Hypothalamus Satiety Center
Ventral Medial Hypothalamus
Hypothalamus Feeding Center
Signals that Stimulate feeding
Appetite in Greek
Neuropeptide Y (NPY) function
Increases food intake and decreases energy use.
Agouti Related Peptide (AGRP) Function
Increases food intake and decreases energy use. Tends to be excessive in some obese people.
Corticotrophin Releasing Hormone (CRH)
Decreases food intake and increase energy expenditure, increase sympathetic nervous activity.
Decreases food intake and increases energy expenditure, increases SNS. Mutation of these receptors are considered the most common monogenetic cause of obesity in humans and are found in 5-6% of early onset (childhood) severe obesity.
is one hell of a drug. Decrease appetite.
Amphetamine Regulated Transcript (CART)
Amygdala stimulation or destruction
Can increase or decreases feeding - alters input to the hypothalamus.
Which Nerve delivers impulses to the amygdala first?
If both sides of amygdala is damaged...
Person will have no preference in type of food that they eat.
Increased glucose and Insulin levels act on?
Insulin dependent glucose receptors in both the Satiety and Feeding centers to sense level of satiety
Insulin alone causes?
Hunger. Thoughts or Smell or even tasting something sweet (Aspartame/Stevia/Saccharine/etc.) will cause insulin release and thus lower blood glucose levels making the person have a real need for glucose.
Increased Cortisol secretion thus increased appetite
elevated glucose in the absence of insulin or lack of insulin sensitivity
Produced when fasting. Makes you hungry.
Peptide YY (PYY)
Produced by the entire digestive tract in response to food intake - highest in fatty meal. Decreased food intake for several hours.
Increased energy expenditure effect on appetite over long period.
Will increase appetite for up to 3 days after.
Increase food intake without physical exertion.
Decrease in appetite over the next few days. Makes sense.
Metabolic changes with age? (Enzyme)
Decreased activity of Lipase which causes weight gain with aging. Can be minimized or stopped with regular exercise.
Exercise increases can increase which two metabolic hormones?
Growth Hormone and Epinephrine, both of which stimulate lipolysis.
Cold Temperature increase this hormone?
Thyroxine, which increases appetite. Crave fatty foods --> weight gain and increased thermiogenesis (Increased metabolic rate to increase heat production)
Warm Temperatures decrease this
Thyroxine, which decreases appetite and weight loss.
Hormones produced by Adipose cells
adipokines. Secreted in response to total body fat.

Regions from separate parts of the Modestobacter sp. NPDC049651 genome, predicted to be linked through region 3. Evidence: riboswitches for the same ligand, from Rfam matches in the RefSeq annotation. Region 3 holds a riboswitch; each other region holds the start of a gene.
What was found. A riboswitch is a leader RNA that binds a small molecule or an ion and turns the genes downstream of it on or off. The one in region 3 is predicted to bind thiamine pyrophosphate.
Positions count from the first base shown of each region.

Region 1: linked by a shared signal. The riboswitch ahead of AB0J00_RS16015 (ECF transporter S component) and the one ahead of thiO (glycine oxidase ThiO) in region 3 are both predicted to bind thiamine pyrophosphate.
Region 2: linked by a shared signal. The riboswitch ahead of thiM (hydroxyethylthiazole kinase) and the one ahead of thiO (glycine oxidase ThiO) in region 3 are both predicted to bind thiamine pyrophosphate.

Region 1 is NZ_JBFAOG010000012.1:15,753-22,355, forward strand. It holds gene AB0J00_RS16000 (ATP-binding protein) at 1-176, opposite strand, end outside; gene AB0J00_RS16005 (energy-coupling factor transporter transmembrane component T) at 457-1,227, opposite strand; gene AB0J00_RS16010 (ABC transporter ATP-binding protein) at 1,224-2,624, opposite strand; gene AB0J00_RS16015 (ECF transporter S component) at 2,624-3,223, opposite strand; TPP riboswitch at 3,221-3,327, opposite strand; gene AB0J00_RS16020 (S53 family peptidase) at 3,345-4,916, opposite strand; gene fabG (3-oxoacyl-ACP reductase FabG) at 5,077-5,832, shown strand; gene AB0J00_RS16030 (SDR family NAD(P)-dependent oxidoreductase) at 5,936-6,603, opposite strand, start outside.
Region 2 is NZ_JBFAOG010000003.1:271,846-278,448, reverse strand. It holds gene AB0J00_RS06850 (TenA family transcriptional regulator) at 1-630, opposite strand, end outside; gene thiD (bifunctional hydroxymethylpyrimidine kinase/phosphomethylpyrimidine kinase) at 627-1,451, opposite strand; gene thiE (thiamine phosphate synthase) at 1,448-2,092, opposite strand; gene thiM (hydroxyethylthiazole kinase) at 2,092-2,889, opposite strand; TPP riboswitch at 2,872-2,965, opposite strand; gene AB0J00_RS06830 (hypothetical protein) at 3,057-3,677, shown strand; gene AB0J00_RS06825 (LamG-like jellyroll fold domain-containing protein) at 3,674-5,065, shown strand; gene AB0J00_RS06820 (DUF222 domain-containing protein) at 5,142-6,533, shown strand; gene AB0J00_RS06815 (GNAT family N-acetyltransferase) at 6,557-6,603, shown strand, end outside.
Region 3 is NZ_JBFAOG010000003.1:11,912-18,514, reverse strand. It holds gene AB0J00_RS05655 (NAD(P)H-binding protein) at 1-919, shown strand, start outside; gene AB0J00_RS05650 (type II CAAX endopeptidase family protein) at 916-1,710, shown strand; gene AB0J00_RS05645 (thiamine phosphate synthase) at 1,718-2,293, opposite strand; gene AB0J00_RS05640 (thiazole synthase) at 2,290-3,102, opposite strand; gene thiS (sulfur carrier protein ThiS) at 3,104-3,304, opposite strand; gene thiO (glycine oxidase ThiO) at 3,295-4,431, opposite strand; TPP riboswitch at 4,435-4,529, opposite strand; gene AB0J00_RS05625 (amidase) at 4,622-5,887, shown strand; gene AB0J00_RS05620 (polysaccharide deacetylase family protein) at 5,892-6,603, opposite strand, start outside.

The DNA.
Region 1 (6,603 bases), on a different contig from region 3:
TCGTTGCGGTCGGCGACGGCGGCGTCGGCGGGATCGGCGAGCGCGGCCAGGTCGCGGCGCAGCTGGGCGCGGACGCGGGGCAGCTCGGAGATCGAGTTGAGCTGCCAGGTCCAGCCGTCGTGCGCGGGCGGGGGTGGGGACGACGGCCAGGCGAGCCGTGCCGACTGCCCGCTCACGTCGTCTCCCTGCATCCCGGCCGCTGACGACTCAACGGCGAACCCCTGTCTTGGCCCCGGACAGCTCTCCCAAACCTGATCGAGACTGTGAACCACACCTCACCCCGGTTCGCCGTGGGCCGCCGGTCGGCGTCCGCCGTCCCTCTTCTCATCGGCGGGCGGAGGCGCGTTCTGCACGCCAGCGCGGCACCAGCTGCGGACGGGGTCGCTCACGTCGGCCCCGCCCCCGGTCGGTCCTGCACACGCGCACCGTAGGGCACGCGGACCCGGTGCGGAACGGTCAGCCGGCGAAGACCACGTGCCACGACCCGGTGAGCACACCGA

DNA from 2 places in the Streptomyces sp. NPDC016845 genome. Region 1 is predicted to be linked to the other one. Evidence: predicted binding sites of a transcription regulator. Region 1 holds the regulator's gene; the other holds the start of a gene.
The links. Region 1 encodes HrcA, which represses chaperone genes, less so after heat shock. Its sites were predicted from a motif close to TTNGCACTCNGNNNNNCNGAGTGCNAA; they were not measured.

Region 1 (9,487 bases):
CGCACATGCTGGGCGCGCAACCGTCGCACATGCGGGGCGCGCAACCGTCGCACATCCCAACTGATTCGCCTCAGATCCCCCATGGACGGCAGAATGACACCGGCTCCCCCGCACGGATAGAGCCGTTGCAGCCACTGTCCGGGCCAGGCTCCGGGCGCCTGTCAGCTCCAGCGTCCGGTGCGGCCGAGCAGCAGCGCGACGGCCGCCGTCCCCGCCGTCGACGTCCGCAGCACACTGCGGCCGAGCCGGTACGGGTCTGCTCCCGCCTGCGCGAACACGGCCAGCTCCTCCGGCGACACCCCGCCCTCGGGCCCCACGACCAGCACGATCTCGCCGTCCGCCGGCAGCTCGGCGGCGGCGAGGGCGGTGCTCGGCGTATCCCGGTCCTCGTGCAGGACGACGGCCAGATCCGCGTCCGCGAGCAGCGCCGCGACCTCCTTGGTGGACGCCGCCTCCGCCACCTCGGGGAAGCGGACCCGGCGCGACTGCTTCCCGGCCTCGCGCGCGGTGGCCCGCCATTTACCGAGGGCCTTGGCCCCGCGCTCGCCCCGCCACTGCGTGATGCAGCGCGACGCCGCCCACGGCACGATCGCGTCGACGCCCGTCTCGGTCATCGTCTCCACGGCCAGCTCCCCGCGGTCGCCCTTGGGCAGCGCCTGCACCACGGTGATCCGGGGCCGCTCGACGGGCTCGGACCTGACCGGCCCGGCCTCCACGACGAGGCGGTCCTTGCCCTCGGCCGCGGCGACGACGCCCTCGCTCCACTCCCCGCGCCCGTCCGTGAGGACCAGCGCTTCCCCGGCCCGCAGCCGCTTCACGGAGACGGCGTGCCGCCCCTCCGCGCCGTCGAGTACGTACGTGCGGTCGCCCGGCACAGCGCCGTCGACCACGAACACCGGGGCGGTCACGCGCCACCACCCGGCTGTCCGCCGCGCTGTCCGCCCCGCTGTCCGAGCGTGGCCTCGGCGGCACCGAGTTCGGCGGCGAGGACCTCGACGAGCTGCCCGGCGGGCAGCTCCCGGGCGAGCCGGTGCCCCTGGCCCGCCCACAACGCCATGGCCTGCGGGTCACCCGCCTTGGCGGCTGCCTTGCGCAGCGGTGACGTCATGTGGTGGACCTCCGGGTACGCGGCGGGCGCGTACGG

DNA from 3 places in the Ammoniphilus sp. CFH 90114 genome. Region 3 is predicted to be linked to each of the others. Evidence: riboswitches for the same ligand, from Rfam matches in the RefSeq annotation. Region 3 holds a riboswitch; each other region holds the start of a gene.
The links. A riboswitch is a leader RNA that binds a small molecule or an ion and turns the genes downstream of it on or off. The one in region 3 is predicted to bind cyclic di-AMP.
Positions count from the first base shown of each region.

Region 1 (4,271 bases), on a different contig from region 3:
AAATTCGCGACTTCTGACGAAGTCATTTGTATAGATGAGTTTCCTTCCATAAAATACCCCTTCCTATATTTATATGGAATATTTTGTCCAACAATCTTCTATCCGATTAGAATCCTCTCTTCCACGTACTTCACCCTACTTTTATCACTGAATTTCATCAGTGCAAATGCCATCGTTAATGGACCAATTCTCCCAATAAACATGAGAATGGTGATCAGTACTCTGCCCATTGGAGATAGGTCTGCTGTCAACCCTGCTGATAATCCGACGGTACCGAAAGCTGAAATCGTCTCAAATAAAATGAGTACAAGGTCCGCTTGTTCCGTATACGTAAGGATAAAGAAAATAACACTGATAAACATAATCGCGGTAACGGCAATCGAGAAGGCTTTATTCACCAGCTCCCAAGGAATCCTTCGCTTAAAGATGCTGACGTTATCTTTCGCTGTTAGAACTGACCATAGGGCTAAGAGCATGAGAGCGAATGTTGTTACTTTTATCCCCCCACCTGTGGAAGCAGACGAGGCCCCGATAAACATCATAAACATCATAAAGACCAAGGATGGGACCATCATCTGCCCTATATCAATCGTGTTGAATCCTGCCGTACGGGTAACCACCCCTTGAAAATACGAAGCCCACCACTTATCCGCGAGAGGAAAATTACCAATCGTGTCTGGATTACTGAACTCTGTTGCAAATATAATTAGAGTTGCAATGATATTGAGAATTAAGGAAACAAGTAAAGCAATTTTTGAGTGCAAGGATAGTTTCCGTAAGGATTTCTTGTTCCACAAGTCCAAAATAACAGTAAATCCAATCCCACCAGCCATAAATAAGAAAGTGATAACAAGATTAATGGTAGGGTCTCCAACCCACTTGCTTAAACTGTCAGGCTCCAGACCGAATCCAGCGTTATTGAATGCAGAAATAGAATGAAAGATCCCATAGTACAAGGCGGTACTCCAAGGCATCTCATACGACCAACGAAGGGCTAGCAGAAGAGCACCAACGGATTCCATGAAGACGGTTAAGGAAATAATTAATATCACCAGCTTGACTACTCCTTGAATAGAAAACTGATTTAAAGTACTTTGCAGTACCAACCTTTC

When body fat is decreasing what is Stim/inhibited?
Appetite increase and inhibited metabolic rate.
When body fat is increasing what is Stim/Inhibited?
Appetite is inhibited and metabolic rate is stimulated
Leptin is secreted or inhibited when?
Stimulated by increased fat stores and inhibited with short term fasting or weight loss.
Leptin has these metabolic effects (9 listed)
Inhibit Appetite, Insulin and Glucose Levels in blood. Decreases Body fat. Increases Metabolic rate, temperature, physical activity, and fatty acid acid oxidation. Activates the Immune System.
Leptin acts on the Hypothalamus to increase these 3 chemicals to do this.
The production and release of CRH (Corticotrophin Releasing Hormone), CART (Amphetamine Regulated Transcript), and Melanocortin to decrease appetite and increase metabolic rate.
Decrease or absence of Leptin or lack of response causes this to be released and it has this effect.
Neuropeptide Y which increases appetite and decreases metabolic rate.
Congenital Leptin problems cause
Fat Babies. The kids have a strong appetite and gain weight rapidly. Behavioral problems from a restricted diet. Leptin treatment will alleviate these symptoms. This is why we don't put shlt in our bodies before OR during pregnancy. Who wants fat kids?
Reduces body weight and fat in rodents, increases thermiogenesis (heat production)
Increases Insulin sensitivity, suppresses gluconeogenesis, stimulates fatty acid oxidation and has anti-inflammatory and anti-arthrogenic actions.
Produced by adipocytes and immune cells. It RESISTS Insulin. This can cause Diabetes Mellitus II, it inhibits adipogenesis, increases GNG. Production is increased with obesity and decreased with even minimal weight loss. Can recover Insulin sensitivity and DM II.
Amylin - What is it?
A hormone produced by Pancreatic Beta cells (same guys that make insulin) and is secreted with insulin.
Amylin - What's it do?
It acts on hypothalamic neurons to produce satiety.
Acts on Vagus to decrease rate of gastric emptying.
Decreases Glucagon secretion which means less glucose is released from liver and less glucose absorption from GI.